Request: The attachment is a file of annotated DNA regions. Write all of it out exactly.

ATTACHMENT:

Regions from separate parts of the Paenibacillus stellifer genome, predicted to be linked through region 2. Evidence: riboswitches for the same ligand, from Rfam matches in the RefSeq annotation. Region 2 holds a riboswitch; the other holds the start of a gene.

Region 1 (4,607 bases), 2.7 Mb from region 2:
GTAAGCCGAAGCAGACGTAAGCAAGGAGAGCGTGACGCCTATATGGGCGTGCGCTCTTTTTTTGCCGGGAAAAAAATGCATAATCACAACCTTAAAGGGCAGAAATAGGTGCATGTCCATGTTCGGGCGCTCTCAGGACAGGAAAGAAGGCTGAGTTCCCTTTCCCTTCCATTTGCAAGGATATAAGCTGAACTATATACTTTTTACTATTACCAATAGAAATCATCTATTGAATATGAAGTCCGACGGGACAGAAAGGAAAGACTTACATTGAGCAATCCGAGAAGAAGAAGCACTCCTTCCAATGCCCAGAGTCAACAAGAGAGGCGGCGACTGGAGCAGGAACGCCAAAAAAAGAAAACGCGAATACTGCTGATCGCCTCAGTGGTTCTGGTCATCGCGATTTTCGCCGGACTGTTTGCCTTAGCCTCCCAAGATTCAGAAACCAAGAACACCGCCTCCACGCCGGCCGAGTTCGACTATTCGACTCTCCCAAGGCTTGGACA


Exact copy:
Regions from separate parts of the Paenibacillus stellifer genome, predicted to be linked through region 2. Evidence: riboswitches for the same ligand, from Rfam matches in the RefSeq annotation. Region 2 holds a riboswitch; the other holds the start of a gene.

Region 1 (4,607 bases), 2.7 Mb from region 2:
GTAAGCCGAAGCAGACGTAAGCAAGGAGAGCGTGACGCCTATATGGGCGTGCGCTCTTTTTTTGCCGGGAAAAAAATGCATAATCACAACCTTAAAGGGCAGAAATAGGTGCATGTCCATGTTCGGGCGCTCTCAGGACAGGAAAGAAGGCTGAGTTCCCTTTCCCTTCCATTTGCAAGGATATAAGCTGAACTATATACTTTTTACTATTACCAATAGAAATCATCTATTGAATATGAAGTCCGACGGGACAGAAAGGAAAGACTTACATTGAGCAATCCGAGAAGAAGAAGCACTCCTTCCAATGCCCAGAGTCAACAAGAGAGGCGGCGACTGGAGCAGGAACGCCAAAAAAAGAAAACGCGAATACTGCTGATCGCCTCAGTGGTTCTGGTCATCGCGATTTTCGCCGGACTGTTTGCCTTAGCCTCCCAAGATTCAGAAACCAAGAACACCGCCTCCACGCCGGCCGAGTTCGACTATTCGACTCTCCCAAGGCTTGGACA